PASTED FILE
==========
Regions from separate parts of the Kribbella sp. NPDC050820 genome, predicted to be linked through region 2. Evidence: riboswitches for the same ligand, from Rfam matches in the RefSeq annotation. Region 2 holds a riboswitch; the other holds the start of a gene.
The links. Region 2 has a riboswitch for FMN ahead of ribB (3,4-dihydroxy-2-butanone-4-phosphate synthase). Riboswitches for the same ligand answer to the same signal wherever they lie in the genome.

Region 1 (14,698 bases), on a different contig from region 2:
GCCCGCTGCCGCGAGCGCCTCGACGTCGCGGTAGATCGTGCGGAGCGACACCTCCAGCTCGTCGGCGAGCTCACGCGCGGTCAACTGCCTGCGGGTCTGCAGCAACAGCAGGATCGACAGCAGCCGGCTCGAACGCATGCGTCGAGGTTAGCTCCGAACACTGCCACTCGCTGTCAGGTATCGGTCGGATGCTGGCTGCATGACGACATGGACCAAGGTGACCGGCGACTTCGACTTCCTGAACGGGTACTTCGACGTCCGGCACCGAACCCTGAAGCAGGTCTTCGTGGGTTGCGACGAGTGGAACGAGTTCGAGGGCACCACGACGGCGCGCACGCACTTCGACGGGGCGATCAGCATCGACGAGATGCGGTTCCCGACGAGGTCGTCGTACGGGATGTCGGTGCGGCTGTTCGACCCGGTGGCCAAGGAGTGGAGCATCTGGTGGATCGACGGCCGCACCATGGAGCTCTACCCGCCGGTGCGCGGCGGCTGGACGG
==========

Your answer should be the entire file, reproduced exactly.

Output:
Regions from separate parts of the Kribbella sp. NPDC050820 genome, predicted to be linked through region 2. Evidence: riboswitches for the same ligand, from Rfam matches in the RefSeq annotation. Region 2 holds a riboswitch; the other holds the start of a gene.
The links. Region 2 has a riboswitch for FMN ahead of ribB (3,4-dihydroxy-2-butanone-4-phosphate synthase). Riboswitches for the same ligand answer to the same signal wherever they lie in the genome.

Region 1 (14,698 bases), on a different contig from region 2:
GCCCGCTGCCGCGAGCGCCTCGACGTCGCGGTAGATCGTGCGGAGCGACACCTCCAGCTCGTCGGCGAGCTCACGCGCGGTCAACTGCCTGCGGGTCTGCAGCAACAGCAGGATCGACAGCAGCCGGCTCGAACGCATGCGTCGAGGTTAGCTCCGAACACTGCCACTCGCTGTCAGGTATCGGTCGGATGCTGGCTGCATGACGACATGGACCAAGGTGACCGGCGACTTCGACTTCCTGAACGGGTACTTCGACGTCCGGCACCGAACCCTGAAGCAGGTCTTCGTGGGTTGCGACGAGTGGAACGAGTTCGAGGGCACCACGACGGCGCGCACGCACTTCGACGGGGCGATCAGCATCGACGAGATGCGGTTCCCGACGAGGTCGTCGTACGGGATGTCGGTGCGGCTGTTCGACCCGGTGGCCAAGGAGTGGAGCATCTGGTGGATCGACGGCCGCACCATGGAGCTCTACCCGCCGGTGCGCGGCGGCTGGACGG